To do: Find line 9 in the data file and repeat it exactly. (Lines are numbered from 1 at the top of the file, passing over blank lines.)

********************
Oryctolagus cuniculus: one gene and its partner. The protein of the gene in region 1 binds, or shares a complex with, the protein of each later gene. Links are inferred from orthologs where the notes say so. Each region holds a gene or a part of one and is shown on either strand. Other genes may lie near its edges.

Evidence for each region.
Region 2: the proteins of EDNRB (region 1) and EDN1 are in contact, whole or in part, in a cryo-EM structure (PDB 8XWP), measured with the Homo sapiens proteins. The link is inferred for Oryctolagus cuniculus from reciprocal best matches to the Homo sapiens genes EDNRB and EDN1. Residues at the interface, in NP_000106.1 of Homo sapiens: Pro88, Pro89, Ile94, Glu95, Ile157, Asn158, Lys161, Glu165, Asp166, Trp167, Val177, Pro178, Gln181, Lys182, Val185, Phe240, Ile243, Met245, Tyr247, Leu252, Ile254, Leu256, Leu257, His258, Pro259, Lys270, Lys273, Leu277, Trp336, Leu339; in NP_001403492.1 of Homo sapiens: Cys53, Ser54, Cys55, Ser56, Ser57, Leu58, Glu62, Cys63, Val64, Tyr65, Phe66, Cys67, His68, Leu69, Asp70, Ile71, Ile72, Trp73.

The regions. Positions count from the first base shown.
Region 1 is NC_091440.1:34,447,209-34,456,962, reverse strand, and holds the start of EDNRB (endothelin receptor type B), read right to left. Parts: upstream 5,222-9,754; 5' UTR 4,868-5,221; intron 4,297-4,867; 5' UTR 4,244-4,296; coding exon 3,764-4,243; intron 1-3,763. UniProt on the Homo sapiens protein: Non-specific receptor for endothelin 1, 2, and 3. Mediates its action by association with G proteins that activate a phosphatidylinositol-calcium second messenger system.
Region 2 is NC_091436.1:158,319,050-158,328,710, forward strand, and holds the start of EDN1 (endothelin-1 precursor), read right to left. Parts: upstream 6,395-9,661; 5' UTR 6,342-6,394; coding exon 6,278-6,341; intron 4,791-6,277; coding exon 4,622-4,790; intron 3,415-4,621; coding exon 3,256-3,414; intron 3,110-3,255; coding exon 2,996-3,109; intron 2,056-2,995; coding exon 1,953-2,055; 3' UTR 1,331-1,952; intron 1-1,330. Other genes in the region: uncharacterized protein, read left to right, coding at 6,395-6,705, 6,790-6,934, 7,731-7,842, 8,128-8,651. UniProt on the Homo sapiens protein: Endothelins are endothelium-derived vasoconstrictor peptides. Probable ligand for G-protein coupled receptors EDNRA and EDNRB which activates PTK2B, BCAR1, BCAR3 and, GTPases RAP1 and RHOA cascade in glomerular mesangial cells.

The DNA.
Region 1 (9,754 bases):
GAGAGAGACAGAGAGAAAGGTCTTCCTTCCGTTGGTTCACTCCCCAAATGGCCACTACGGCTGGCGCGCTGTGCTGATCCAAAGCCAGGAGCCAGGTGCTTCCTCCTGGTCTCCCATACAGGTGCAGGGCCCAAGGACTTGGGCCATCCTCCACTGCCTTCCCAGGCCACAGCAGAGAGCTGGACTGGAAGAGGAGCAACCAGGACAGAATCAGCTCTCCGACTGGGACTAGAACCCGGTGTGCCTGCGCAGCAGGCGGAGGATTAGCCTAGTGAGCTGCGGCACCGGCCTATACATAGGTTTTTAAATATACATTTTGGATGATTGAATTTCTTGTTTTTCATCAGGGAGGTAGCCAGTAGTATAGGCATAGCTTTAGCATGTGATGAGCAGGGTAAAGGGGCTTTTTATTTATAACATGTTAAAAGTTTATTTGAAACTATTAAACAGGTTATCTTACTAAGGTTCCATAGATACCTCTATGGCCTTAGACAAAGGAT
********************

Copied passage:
GAGAGAGACAGAGAGAAAGGTCTTCCTTCCGTTGGTTCACTCCCCAAATGGCCACTACGGCTGGCGCGCTGTGCTGATCCAAAGCCAGGAGCCAGGTGCTTCCTCCTGGTCTCCCATACAGGTGCAGGGCCCAAGGACTTGGGCCATCCTCCACTGCCTTCCCAGGCCACAGCAGAGAGCTGGACTGGAAGAGGAGCAACCAGGACAGAATCAGCTCTCCGACTGGGACTAGAACCCGGTGTGCCTGCGCAGCAGGCGGAGGATTAGCCTAGTGAGCTGCGGCACCGGCCTATACATAGGTTTTTAAATATACATTTTGGATGATTGAATTTCTTGTTTTTCATCAGGGAGGTAGCCAGTAGTATAGGCATAGCTTTAGCATGTGATGAGCAGGGTAAAGGGGCTTTTTATTTATAACATGTTAAAAGTTTATTTGAAACTATTAAACAGGTTATCTTACTAAGGTTCCATAGATACCTCTATGGCCTTAGACAAAGGAT